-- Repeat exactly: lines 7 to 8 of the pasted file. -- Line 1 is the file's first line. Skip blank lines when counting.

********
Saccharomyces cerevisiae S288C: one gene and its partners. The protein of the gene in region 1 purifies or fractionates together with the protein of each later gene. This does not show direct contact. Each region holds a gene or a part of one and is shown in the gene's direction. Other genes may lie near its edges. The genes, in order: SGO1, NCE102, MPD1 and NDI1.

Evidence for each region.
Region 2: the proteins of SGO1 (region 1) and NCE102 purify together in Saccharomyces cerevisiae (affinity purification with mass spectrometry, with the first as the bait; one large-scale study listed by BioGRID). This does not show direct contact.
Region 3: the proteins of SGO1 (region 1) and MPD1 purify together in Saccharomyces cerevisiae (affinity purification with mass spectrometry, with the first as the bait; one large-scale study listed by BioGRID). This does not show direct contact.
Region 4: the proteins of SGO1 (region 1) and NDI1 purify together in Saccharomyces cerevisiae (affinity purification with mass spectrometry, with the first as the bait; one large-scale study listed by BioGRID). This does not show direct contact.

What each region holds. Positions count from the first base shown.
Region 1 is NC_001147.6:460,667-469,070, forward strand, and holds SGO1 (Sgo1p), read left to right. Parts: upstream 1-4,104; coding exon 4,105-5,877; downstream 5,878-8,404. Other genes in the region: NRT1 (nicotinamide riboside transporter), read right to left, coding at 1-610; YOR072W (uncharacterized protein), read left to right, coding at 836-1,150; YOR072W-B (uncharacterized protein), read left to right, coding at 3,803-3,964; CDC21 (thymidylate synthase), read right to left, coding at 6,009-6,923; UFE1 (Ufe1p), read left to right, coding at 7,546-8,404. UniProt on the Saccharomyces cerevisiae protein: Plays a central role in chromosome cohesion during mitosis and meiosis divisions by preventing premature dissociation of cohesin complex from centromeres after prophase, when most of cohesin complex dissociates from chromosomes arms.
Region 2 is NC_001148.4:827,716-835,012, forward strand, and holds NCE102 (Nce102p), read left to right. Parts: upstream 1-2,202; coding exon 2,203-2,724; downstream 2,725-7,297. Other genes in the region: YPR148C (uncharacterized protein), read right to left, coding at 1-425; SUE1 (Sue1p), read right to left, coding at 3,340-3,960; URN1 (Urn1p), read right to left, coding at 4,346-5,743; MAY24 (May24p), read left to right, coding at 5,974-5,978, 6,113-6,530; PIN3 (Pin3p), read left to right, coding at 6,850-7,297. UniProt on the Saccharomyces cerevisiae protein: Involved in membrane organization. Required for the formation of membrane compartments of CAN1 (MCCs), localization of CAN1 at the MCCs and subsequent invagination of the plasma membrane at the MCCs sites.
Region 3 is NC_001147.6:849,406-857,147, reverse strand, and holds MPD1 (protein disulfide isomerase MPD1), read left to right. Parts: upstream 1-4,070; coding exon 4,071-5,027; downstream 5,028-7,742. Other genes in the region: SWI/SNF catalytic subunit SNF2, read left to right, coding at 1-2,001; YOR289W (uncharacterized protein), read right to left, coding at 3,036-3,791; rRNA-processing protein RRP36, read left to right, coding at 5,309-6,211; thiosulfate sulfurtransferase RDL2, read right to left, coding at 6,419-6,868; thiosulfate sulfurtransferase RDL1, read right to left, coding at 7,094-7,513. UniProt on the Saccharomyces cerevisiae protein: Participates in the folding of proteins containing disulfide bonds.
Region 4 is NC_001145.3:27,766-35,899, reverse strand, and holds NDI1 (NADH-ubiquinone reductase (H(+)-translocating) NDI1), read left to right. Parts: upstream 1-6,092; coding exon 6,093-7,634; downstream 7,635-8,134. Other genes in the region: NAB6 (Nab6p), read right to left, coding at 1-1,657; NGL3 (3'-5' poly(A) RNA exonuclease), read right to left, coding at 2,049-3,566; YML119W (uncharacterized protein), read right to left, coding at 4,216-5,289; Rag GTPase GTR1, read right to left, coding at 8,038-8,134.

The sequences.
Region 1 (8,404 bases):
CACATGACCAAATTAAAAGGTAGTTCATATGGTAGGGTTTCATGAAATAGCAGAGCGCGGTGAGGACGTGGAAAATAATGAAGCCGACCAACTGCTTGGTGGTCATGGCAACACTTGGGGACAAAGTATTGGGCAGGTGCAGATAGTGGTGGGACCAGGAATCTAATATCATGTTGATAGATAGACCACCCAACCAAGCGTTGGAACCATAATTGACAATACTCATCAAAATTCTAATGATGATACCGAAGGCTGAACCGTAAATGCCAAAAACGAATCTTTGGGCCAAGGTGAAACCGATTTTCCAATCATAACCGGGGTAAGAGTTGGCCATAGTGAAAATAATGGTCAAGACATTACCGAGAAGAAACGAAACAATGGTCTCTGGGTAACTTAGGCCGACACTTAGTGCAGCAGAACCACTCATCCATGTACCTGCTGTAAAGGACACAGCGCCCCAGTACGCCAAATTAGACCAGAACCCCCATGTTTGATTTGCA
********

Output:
Region 1 is NC_001147.6:460,667-469,070, forward strand, and holds SGO1 (Sgo1p), read left to right. Parts: upstream 1-4,104; coding exon 4,105-5,877; downstream 5,878-8,404. Other genes in the region: NRT1 (nicotinamide riboside transporter), read right to left, coding at 1-610; YOR072W (uncharacterized protein), read left to right, coding at 836-1,150; YOR072W-B (uncharacterized protein), read left to right, coding at 3,803-3,964; CDC21 (thymidylate synthase), read right to left, coding at 6,009-6,923; UFE1 (Ufe1p), read left to right, coding at 7,546-8,404. UniProt on the Saccharomyces cerevisiae protein: Plays a central role in chromosome cohesion during mitosis and meiosis divisions by preventing premature dissociation of cohesin complex from centromeres after prophase, when most of cohesin complex dissociates from chromosomes arms.
Region 2 is NC_001148.4:827,716-835,012, forward strand, and holds NCE102 (Nce102p), read left to right. Parts: upstream 1-2,202; coding exon 2,203-2,724; downstream 2,725-7,297. Other genes in the region: YPR148C (uncharacterized protein), read right to left, coding at 1-425; SUE1 (Sue1p), read right to left, coding at 3,340-3,960; URN1 (Urn1p), read right to left, coding at 4,346-5,743; MAY24 (May24p), read left to right, coding at 5,974-5,978, 6,113-6,530; PIN3 (Pin3p), read left to right, coding at 6,850-7,297. UniProt on the Saccharomyces cerevisiae protein: Involved in membrane organization. Required for the formation of membrane compartments of CAN1 (MCCs), localization of CAN1 at the MCCs and subsequent invagination of the plasma membrane at the MCCs sites.